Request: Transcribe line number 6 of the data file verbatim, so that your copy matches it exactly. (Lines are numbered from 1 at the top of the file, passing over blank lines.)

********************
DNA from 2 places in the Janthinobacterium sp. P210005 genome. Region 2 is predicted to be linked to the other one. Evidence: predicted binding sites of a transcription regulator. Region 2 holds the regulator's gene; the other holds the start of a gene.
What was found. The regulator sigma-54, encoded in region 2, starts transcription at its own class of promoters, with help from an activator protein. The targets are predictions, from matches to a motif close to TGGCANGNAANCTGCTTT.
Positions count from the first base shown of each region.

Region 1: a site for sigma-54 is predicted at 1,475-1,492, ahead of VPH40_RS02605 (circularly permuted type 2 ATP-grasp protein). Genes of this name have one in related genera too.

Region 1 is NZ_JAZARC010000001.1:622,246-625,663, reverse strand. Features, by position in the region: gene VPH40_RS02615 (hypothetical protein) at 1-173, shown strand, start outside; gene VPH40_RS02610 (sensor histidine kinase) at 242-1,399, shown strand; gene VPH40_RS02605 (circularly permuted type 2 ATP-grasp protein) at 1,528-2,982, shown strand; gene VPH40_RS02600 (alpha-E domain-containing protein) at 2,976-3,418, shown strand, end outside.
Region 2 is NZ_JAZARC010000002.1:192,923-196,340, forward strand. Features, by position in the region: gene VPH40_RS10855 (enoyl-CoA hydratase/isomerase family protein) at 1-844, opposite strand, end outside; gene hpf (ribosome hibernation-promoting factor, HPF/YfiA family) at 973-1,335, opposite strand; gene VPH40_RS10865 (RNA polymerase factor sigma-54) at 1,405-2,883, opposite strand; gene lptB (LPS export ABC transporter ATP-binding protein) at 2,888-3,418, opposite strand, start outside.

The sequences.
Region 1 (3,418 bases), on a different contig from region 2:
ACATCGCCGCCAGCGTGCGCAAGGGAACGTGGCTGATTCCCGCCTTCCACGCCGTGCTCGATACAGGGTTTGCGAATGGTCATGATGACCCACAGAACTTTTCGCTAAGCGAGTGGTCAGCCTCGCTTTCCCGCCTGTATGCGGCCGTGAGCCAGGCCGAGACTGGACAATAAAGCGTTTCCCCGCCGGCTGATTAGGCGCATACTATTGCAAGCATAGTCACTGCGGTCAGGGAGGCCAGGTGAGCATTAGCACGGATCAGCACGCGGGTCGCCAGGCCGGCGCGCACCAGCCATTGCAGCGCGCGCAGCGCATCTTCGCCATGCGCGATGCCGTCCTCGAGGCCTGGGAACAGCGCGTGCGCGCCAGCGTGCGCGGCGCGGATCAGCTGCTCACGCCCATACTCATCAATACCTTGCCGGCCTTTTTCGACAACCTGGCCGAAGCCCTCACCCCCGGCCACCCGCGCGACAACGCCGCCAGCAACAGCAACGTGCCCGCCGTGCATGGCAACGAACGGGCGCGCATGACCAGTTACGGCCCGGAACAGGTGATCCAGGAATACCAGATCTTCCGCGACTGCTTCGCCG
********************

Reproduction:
Region 2 is NZ_JAZARC010000002.1:192,923-196,340, forward strand. Features, by position in the region: gene VPH40_RS10855 (enoyl-CoA hydratase/isomerase family protein) at 1-844, opposite strand, end outside; gene hpf (ribosome hibernation-promoting factor, HPF/YfiA family) at 973-1,335, opposite strand; gene VPH40_RS10865 (RNA polymerase factor sigma-54) at 1,405-2,883, opposite strand; gene lptB (LPS export ABC transporter ATP-binding protein) at 2,888-3,418, opposite strand, start outside.